The writer of the book of Hebrews did a masterful job of contrasting the differences between the Old and New Laws. Throughout the letter, numerous examples are given indicating the superiority of the Law of Christ over the Law of Moses. This was no doubt extremely helpful at its time of writing because of the temptation for some Jews to revert back to part, or all, of Judaism. Early in the letter, the writer indicates that during this dispensation of time, God has spoken unto man by His Son (Heb. 1:1-2). This was a direct statement that allowed Jewish Christians to understand that they were not to be following Moses, but rather Christ. It is with that understanding, that the writer then shows the magnificence of Jesus.
In verse four, Jesus is described as “Being made so much better than the angels, as he hath by inheritance obtained a more excellent name than they” (Heb. 1:4). Not even Michael or Gabriel can claim preeminence over the name of Jesus. Continuing to explain the greatness of Christ, the writer asked, “For unto which of the angels said he at any time, Thou art my Son, this day have I begotten thee? And again, I will be to him a Father, and he shall be to me a Son” (Heb. 1:5)? Furthermore, it is recorded “…let all the angels of God worship him” (Heb. 1:6). This is important because it speaks to the Deity of Christ. Worship should only be given to God. Therefore, since the angels are commanded to worship Christ, He is God. This truth is echoed in other Scriptures as well. Perhaps the most well known of these verses is found in John chapter one. The apostle wrote, “In the beginning was the Word, and the Word was with God, and the Word was God” (John 1:1). All that one needs to do to identify the Word is read John chapter one verse fourteen. “And the Word was made flesh, and dwelt among us, (and we beheld his glory, the glory as of the only begotten of the Father,) full of grace and truth” (John 1:14). The only time that God “was made flesh” was in the life of Jesus. The writer of Hebrews explicitly identified Jesus as Deity by writing, “But unto the Son he saith, Thy throne, O God, is for ever and ever: a sceptre of righteousness is the sceptre of thy kingdom” (Heb. 1:8). Certainly, God the Son is greater than Moses or any angel! Neither Moses, or the angels, can be credited with creating this universe, but Jesus can. The Hebrews writer continued describing the Deity of Christ by stating, “And, Thou, Lord, in the beginning hast laid the foundation of the earth; and the heavens are the works of thine hands: They shall perish; but thou remainest; and they all shall wax old as doth a garment; And as a vesture shalt thou fold them up, and they shall be changed: but thou art the same, and thy years shall not fail” (Heb. 1:10-12). Who was “in the beginning” creating the heaven and the earth? The answer is God (Gen. 1:1). Therefore, Jesus, the Lord, is God! This same truth is found in John chapter one at verse three. “All things were made by him; and without him was not any thing made that was made” (John 1:3).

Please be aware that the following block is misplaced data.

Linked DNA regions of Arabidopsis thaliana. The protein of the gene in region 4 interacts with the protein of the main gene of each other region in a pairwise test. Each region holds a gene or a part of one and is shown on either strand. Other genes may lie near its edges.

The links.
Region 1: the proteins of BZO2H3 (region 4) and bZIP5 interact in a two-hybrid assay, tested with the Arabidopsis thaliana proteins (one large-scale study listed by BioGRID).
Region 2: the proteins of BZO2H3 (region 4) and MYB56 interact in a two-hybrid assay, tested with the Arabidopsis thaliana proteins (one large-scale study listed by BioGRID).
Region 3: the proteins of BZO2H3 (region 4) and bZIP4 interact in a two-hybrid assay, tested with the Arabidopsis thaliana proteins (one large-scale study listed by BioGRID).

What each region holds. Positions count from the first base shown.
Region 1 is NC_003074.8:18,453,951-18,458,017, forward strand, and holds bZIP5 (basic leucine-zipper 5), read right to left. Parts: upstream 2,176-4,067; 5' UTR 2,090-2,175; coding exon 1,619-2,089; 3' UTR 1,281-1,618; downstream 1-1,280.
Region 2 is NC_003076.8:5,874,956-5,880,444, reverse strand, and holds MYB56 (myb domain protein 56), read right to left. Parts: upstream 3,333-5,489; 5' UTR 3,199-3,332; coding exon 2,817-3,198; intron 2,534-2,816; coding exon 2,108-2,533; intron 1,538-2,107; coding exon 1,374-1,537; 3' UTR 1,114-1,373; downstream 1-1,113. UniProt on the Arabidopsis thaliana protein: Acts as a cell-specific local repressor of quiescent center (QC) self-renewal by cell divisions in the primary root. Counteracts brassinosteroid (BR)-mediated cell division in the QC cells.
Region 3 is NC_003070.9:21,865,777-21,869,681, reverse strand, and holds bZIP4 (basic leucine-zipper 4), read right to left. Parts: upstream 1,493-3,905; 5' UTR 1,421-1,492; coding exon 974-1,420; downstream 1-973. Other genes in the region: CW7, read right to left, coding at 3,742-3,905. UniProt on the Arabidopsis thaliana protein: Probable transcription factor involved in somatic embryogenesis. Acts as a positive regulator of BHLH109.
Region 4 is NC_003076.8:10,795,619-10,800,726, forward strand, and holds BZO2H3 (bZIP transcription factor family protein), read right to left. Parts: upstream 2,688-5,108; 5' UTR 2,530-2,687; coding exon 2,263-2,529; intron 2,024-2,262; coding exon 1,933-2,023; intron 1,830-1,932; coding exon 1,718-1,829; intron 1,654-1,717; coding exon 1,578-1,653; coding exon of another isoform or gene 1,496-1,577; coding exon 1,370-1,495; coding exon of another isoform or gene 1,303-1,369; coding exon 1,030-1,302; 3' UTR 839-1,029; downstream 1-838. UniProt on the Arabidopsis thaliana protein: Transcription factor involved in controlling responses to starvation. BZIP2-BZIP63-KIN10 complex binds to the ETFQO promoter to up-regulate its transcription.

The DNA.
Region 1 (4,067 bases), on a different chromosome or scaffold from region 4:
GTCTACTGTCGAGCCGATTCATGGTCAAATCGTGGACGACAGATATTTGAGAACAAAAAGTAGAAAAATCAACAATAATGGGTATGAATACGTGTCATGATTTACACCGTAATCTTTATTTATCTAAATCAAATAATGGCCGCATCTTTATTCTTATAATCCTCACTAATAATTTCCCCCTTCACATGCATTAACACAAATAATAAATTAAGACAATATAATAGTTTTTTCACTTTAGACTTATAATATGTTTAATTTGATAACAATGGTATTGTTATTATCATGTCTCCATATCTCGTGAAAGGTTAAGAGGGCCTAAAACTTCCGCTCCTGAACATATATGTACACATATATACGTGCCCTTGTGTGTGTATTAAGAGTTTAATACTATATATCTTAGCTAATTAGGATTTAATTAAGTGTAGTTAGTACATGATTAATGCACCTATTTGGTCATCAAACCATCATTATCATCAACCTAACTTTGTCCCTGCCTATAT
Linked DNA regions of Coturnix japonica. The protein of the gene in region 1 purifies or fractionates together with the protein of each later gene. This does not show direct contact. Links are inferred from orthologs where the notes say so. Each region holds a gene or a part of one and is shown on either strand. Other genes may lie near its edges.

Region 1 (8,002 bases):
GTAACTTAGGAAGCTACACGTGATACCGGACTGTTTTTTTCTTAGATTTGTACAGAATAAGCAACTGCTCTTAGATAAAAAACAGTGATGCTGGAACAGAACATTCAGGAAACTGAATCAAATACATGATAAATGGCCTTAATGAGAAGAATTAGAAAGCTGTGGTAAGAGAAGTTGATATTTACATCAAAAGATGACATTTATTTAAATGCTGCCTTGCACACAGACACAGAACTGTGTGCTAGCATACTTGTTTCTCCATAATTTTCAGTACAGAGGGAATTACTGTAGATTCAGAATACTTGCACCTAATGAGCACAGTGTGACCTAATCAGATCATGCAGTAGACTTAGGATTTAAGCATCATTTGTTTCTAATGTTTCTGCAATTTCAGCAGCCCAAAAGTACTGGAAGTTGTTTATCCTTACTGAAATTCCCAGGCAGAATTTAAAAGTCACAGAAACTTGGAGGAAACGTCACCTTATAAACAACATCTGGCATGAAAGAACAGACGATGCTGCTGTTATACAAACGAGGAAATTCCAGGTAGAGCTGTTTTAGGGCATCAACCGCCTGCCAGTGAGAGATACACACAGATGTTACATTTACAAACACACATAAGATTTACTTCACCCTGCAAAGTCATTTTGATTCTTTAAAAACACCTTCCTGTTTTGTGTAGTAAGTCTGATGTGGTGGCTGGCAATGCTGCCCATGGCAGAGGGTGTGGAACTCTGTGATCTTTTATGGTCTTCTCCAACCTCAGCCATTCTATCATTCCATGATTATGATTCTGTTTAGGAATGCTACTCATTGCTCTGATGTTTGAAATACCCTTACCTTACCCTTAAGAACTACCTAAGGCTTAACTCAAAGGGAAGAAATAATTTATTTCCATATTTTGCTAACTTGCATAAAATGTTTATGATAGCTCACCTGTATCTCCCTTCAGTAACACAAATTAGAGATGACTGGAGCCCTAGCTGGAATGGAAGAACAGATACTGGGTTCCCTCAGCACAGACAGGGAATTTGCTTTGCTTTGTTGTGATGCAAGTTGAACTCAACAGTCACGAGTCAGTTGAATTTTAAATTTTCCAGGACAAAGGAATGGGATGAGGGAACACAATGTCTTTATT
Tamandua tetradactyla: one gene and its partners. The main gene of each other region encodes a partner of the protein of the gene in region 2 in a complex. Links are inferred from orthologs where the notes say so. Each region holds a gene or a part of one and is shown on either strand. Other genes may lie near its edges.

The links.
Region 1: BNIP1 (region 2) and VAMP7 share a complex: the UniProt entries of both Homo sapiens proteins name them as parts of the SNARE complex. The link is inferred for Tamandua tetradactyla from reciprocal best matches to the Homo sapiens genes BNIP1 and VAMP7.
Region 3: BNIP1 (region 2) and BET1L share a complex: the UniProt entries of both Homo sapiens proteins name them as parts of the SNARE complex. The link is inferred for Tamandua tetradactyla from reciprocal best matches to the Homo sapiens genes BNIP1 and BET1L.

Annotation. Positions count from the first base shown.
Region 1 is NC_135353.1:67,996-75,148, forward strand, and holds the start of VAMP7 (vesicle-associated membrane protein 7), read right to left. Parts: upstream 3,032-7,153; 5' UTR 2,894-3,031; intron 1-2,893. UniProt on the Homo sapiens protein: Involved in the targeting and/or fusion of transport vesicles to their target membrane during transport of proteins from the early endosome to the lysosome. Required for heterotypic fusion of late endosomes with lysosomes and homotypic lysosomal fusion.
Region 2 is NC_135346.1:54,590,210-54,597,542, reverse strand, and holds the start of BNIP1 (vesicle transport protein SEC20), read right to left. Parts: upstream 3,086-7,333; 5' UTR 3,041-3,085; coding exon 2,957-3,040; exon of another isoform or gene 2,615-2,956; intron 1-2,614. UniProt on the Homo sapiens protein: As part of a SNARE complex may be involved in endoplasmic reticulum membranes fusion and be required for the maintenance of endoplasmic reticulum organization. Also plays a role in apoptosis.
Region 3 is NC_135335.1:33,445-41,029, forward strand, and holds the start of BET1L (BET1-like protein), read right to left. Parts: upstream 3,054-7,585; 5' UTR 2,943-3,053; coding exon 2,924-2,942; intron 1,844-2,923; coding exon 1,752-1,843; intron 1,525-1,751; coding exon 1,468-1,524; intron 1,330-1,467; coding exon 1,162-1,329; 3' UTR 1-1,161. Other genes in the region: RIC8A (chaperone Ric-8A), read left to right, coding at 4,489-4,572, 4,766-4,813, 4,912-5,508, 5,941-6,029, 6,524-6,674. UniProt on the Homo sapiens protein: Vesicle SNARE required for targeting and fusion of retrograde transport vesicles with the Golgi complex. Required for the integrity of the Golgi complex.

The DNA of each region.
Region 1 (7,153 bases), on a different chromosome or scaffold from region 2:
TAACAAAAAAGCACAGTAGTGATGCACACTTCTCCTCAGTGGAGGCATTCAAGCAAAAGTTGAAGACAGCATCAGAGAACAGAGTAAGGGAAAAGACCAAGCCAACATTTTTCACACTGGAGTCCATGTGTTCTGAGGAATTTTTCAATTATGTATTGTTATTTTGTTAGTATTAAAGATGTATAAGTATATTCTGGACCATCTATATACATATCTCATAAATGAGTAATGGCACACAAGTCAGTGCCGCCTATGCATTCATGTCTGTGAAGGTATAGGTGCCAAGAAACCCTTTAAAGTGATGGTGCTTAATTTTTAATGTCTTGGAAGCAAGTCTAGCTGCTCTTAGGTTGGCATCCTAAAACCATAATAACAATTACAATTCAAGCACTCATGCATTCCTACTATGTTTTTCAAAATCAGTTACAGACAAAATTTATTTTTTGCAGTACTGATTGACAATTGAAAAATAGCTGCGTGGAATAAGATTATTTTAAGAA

After showing that Jesus is above the angels, the writer of Hebrews then showed an interesting dichotomy. “But we see Jesus, who was made a little lower than the angels for the suffering of death, crowned with glory and honour; that he by the grace of God should taste death for every man” (Heb. 2:9). Amazingly, the same that is better than the angels, is also lower than the angels. None of the angels have ever tasted physical death. Angels are spiritual beings, not physical. None of them have sacrificed the way that Jesus did so that mankind could have the hope of everlasting life. Jesus died for every man! The Creator, who is above all, humbled Himself to be made lower than some of His creation, in order that man could have hope (Phil. 2:5-11).
When we look to Jesus, what do we see? Do we see Him as God, the Creator? He is! Do we see Him as a man in physical flesh? He was! Do we see Him better, and lower, than the angels? There has never been another like Jesus, and there never will be. It is He who is “the captain of their salvation” because He was willing to suffer for man (Heb. 2:10). By becoming our High Priest, Jesus did something for us that we all need. “Wherefore in all things it behooved him to be made like unto his brethren, that he might be a merciful and faithful high priest in things pertaining to God, to make reconciliation for the sins of the people. For in that he himself hath suffered being tempted, he is able to succour them that are tempted” (Heb. 2:17-18). ~ Corey Barnette
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